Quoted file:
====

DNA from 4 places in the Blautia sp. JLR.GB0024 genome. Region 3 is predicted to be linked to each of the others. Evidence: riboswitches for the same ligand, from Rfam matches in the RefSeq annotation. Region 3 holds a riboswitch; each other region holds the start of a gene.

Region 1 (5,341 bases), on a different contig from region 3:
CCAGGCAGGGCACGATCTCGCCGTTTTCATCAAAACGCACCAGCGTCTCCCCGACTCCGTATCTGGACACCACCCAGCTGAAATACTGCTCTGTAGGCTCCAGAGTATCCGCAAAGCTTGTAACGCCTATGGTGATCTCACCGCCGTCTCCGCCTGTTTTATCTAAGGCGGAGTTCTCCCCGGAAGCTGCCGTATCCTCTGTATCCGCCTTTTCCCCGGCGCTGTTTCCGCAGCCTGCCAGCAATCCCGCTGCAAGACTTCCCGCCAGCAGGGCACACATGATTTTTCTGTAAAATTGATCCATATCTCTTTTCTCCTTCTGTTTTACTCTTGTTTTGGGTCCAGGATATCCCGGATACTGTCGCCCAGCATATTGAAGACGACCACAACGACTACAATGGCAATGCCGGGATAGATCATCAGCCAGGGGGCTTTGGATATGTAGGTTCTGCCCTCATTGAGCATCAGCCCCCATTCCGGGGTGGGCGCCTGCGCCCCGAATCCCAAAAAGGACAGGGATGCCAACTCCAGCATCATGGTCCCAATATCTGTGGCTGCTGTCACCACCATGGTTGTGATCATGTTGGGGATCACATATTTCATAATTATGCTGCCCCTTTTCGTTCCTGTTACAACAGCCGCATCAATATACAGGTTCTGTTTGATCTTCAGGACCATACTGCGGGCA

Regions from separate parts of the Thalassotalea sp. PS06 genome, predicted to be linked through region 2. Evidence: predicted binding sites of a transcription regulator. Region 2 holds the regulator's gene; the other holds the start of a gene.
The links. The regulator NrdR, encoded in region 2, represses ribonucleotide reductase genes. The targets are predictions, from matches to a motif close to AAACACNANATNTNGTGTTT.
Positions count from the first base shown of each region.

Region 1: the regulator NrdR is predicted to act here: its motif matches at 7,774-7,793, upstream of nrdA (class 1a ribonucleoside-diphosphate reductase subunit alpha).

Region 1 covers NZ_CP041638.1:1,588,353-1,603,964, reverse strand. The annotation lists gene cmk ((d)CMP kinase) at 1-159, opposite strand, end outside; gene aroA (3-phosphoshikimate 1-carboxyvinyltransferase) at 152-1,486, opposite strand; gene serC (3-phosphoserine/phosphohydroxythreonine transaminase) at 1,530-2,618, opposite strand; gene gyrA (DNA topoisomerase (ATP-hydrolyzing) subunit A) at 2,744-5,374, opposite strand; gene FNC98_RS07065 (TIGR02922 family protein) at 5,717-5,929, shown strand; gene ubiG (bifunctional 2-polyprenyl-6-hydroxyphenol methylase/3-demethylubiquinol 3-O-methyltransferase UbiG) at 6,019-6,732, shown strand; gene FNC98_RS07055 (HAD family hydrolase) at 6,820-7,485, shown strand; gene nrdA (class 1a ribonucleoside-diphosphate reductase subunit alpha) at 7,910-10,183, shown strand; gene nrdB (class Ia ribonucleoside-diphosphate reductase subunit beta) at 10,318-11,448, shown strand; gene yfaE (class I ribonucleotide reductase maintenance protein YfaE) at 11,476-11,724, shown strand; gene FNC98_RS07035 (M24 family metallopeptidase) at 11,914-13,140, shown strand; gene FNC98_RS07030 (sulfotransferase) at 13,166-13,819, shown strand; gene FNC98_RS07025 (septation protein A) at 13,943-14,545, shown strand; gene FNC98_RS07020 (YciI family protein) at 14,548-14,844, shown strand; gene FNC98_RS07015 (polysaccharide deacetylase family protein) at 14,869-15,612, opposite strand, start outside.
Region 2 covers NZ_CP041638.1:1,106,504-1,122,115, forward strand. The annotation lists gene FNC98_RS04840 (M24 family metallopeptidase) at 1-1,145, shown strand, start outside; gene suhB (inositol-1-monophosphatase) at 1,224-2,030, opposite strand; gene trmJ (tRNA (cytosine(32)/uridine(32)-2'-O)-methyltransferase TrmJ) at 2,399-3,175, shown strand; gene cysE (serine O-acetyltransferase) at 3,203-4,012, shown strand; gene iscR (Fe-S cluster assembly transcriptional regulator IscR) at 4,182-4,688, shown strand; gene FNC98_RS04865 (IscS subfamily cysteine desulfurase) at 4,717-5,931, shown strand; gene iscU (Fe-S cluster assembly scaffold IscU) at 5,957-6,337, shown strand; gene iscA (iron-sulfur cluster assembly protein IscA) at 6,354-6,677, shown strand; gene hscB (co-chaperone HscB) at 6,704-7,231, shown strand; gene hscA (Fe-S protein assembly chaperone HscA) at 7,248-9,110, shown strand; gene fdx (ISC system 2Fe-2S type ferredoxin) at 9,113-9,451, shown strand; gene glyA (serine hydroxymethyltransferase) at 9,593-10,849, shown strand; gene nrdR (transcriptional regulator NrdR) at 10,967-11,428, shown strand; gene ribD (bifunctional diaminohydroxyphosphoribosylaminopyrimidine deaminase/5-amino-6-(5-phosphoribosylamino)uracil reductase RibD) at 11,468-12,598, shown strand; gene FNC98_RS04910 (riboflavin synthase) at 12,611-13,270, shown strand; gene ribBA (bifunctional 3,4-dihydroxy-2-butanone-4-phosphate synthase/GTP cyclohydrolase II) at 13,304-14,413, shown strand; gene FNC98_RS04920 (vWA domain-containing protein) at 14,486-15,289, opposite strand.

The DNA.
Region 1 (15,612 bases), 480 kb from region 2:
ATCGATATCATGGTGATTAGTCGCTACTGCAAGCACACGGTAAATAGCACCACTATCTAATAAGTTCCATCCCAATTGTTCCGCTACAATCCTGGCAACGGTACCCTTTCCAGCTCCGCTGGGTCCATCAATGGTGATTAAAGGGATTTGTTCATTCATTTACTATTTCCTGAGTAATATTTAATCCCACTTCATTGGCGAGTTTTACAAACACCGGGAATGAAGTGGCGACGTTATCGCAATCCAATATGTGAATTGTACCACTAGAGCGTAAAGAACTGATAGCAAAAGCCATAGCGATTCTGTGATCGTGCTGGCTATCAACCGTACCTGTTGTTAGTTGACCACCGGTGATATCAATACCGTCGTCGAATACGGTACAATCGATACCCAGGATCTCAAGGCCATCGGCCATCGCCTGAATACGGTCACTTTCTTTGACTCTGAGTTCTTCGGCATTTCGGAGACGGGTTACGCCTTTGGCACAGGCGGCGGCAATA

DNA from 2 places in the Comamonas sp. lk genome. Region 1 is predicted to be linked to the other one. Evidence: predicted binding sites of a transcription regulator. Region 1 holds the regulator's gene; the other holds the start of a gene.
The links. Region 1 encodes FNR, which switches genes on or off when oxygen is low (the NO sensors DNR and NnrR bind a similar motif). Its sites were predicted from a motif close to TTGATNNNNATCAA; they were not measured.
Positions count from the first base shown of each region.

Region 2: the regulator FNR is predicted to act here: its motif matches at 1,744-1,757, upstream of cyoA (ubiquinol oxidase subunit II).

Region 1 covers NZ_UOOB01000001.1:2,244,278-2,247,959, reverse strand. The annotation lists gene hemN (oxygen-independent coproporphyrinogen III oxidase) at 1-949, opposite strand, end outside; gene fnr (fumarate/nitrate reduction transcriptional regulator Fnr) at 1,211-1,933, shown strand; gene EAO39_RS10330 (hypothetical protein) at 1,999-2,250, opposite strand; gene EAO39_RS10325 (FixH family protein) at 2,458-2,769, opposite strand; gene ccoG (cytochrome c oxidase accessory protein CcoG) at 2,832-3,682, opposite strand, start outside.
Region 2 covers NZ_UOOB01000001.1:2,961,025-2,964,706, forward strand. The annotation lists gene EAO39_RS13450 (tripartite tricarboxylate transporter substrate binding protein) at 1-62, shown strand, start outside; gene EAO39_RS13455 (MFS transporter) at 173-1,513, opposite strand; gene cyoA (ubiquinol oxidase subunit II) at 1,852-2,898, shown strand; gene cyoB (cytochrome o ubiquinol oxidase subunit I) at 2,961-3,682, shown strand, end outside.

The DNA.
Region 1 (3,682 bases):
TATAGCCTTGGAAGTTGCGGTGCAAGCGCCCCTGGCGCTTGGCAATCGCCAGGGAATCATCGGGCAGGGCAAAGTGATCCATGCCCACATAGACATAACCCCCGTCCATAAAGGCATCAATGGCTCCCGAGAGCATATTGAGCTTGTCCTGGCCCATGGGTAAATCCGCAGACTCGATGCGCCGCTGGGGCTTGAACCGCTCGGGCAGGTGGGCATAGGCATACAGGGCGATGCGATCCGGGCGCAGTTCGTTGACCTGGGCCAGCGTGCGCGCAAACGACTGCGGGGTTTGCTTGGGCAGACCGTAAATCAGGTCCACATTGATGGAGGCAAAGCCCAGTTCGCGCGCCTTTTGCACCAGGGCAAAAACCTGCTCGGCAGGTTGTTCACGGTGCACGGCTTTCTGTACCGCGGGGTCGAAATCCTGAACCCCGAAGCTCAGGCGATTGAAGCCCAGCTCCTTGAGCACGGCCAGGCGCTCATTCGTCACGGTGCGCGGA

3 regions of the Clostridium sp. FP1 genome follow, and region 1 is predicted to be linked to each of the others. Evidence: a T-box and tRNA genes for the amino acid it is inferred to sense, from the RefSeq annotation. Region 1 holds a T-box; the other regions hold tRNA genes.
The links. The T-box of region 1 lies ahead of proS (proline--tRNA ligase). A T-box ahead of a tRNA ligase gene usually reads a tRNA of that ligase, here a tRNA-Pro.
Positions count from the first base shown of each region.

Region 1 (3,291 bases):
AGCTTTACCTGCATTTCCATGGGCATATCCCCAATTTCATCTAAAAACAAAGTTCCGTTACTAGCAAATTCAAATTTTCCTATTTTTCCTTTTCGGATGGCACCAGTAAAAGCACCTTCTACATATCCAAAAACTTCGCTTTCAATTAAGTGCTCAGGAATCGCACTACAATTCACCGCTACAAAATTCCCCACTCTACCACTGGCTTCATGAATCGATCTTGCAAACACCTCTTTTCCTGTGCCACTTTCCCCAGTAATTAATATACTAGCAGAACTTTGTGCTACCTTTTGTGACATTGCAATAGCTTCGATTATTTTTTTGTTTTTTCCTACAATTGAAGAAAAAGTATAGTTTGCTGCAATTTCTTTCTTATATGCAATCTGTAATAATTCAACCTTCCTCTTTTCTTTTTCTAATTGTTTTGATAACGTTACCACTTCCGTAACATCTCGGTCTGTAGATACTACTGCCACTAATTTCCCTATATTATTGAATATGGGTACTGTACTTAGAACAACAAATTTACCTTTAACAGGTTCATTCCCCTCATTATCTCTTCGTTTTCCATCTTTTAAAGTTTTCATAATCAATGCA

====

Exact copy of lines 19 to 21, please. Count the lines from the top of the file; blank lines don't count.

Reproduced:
The DNA.
Region 1 (3,682 bases):
TATAGCCTTGGAAGTTGCGGTGCAAGCGCCCCTGGCGCTTGGCAATCGCCAGGGAATCATCGGGCAGGGCAAAGTGATCCATGCCCACATAGACATAACCCCCGTCCATAAAGGCATCAATGGCTCCCGAGAGCATATTGAGCTTGTCCTGGCCCATGGGTAAATCCGCAGACTCGATGCGCCGCTGGGGCTTGAACCGCTCGGGCAGGTGGGCATAGGCATACAGGGCGATGCGATCCGGGCGCAGTTCGTTGACCTGGGCCAGCGTGCGCGCAAACGACTGCGGGGTTTGCTTGGGCAGACCGTAAATCAGGTCCACATTGATGGAGGCAAAGCCCAGTTCGCGCGCCTTTTGCACCAGGGCAAAAACCTGCTCGGCAGGTTGTTCACGGTGCACGGCTTTCTGTACCGCGGGGTCGAAATCCTGAACCCCGAAGCTCAGGCGATTGAAGCCCAGCTCCTTGAGCACGGCCAGGCGCTCATTCGTCACGGTGCGCGGA